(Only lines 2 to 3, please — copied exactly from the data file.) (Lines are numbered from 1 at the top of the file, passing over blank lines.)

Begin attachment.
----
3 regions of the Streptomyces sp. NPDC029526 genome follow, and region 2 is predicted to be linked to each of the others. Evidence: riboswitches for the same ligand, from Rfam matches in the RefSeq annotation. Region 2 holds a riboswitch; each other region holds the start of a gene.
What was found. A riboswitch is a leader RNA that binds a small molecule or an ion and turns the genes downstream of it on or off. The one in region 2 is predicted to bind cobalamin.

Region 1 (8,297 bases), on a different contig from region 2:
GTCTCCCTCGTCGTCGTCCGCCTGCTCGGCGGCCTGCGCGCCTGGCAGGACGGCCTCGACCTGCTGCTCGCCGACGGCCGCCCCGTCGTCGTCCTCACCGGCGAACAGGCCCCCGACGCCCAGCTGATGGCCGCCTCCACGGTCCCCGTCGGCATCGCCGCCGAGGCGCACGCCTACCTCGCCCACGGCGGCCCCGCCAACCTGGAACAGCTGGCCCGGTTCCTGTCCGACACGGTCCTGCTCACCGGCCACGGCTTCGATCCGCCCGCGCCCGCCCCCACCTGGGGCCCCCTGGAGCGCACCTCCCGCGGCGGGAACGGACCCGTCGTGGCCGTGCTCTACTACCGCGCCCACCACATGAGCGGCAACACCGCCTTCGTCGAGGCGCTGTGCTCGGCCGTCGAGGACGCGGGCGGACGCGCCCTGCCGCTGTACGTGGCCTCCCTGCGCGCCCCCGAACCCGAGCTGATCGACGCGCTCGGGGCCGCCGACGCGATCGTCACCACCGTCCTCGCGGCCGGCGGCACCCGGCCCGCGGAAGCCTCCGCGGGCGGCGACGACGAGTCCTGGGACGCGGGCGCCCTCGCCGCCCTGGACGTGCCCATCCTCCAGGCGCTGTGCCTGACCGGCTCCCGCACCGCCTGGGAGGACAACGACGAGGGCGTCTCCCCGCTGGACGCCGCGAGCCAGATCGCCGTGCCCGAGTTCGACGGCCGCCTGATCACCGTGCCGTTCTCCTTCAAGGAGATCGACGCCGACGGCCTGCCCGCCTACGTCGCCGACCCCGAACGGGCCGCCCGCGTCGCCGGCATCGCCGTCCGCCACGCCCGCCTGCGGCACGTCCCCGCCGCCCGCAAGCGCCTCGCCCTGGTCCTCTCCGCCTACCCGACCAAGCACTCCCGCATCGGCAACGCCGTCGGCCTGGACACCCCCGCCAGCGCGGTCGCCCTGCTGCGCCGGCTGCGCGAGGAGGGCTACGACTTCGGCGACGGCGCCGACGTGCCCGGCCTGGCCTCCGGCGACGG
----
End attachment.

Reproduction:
What was found. A riboswitch is a leader RNA that binds a small molecule or an ion and turns the genes downstream of it on or off. The one in region 2 is predicted to bind cobalamin.

Region 1 (8,297 bases), on a different contig from region 2: